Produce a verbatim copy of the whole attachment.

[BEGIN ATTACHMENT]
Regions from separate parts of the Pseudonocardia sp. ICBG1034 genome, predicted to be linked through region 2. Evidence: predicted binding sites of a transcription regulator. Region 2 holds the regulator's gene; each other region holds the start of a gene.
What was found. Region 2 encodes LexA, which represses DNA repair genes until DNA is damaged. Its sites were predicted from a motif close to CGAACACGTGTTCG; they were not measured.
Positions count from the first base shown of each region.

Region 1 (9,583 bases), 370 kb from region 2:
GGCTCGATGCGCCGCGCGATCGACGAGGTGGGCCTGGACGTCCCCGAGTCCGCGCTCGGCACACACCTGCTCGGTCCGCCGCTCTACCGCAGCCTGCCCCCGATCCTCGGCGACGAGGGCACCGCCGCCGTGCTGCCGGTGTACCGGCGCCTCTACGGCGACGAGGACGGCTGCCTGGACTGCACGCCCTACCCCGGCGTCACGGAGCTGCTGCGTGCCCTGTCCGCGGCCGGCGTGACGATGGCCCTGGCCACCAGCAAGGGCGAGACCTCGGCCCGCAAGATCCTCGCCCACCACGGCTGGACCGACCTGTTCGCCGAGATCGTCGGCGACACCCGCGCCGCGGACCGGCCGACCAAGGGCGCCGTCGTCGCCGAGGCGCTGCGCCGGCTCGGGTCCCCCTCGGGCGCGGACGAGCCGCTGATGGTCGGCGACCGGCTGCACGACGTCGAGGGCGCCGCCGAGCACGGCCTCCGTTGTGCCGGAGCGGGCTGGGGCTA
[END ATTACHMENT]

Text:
Regions from separate parts of the Pseudonocardia sp. ICBG1034 genome, predicted to be linked through region 2. Evidence: predicted binding sites of a transcription regulator. Region 2 holds the regulator's gene; each other region holds the start of a gene.
What was found. Region 2 encodes LexA, which represses DNA repair genes until DNA is damaged. Its sites were predicted from a motif close to CGAACACGTGTTCG; they were not measured.
Positions count from the first base shown of each region.

Region 1 (9,583 bases), 370 kb from region 2:
GGCTCGATGCGCCGCGCGATCGACGAGGTGGGCCTGGACGTCCCCGAGTCCGCGCTCGGCACACACCTGCTCGGTCCGCCGCTCTACCGCAGCCTGCCCCCGATCCTCGGCGACGAGGGCACCGCCGCCGTGCTGCCGGTGTACCGGCGCCTCTACGGCGACGAGGACGGCTGCCTGGACTGCACGCCCTACCCCGGCGTCACGGAGCTGCTGCGTGCCCTGTCCGCGGCCGGCGTGACGATGGCCCTGGCCACCAGCAAGGGCGAGACCTCGGCCCGCAAGATCCTCGCCCACCACGGCTGGACCGACCTGTTCGCCGAGATCGTCGGCGACACCCGCGCCGCGGACCGGCCGACCAAGGGCGCCGTCGTCGCCGAGGCGCTGCGCCGGCTCGGGTCCCCCTCGGGCGCGGACGAGCCGCTGATGGTCGGCGACCGGCTGCACGACGTCGAGGGCGCCGCCGAGCACGGCCTCCGTTGTGCCGGAGCGGGCTGGGGCTA